There's a new book out, called, you guessed it, Eat Like the Animals, and it has lessons for what we should be eating - and what we should be feeding our pets.
Researchers from the Charles Perkins Centre at Sydney Uni, David Raubenheimer and Stephen Simpson, began their shared journey in nutrition science. It took them from Oxford to Sydney via the Pacific Island of Lifou to the deserts of Arizona, from slime moulds and locusts to humans; from labs to jungles, and finally to our modern processed food system.
I'll be interested to see what it says, and the conclusions the researchers draw, which I gather are along the lines of:
- Mixing a nutritionally balanced diet, with a precise ratio of protein to carbohydrate, seems daunting, but animals, from apes to cats to dogs to cockroaches, all manage it instinctively.
- It comes down to the essential role of appetite to communicate the body's needs to the brain.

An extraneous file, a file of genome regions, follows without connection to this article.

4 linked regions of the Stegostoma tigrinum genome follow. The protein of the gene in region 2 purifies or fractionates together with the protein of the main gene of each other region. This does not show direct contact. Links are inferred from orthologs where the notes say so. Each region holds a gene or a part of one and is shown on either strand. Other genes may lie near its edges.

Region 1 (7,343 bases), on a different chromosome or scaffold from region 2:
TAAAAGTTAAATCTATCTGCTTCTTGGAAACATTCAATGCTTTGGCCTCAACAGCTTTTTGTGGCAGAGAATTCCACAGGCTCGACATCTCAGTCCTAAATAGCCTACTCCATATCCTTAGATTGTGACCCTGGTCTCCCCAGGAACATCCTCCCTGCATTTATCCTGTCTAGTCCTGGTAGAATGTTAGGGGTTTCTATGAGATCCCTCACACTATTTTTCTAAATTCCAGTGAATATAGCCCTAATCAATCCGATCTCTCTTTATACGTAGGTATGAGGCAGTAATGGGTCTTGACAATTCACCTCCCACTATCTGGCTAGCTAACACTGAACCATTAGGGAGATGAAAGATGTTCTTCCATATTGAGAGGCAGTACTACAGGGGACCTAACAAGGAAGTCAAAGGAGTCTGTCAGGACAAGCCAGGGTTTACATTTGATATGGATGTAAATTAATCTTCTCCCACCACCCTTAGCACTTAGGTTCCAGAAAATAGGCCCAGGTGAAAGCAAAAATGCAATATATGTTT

- Humans have this ability too, but our appetites have been hijacked in the modern food environment, causing obesity and the serious diseases that come with it.
But what does this have to do with dogs and cats?
I've read research studies about this before, like the one in NZ, that gave 15 dogs free access to 3 different wet diets, fed twice a day, that were nutritionally complete and formulated using the same four ingredients, in different proportions, to supply high levels of protein (58% ME), fat (86% ME) or carbohydrate (54% ME).
The findings of this study (2017) suggest that dogs still possess a “feast or famine” mentality, and try and get their energy from dense fat over protein initially.
However, as feeding continues over 10 days, a transition to a more balanced energy contribution from both macronutrients is evident. In addition, given the option, dogs don't make a beeline for carbohydrate as a significant portion of the diet.
(By the way: kibble-based diets typically contain 16%–38% protein, 6%–18% fat and 40%–60% carbohydrate (dry matter basis).
Another study involved cats, using an approach similar to that applied to the domestic dog. That 2011 study established that macronutrient energy profile (P:F:C) was 52:36:12 (% by energy).
So what's my point?
- Well, dogs and cats don't choose a high carb diet
- Most kibble is high carb
- Most fresh food diets (well, the bestie + meat approach certainly is) are high protein
And, we could take a leaf out of this book and review our own eating habits - and ditch highly processed food too.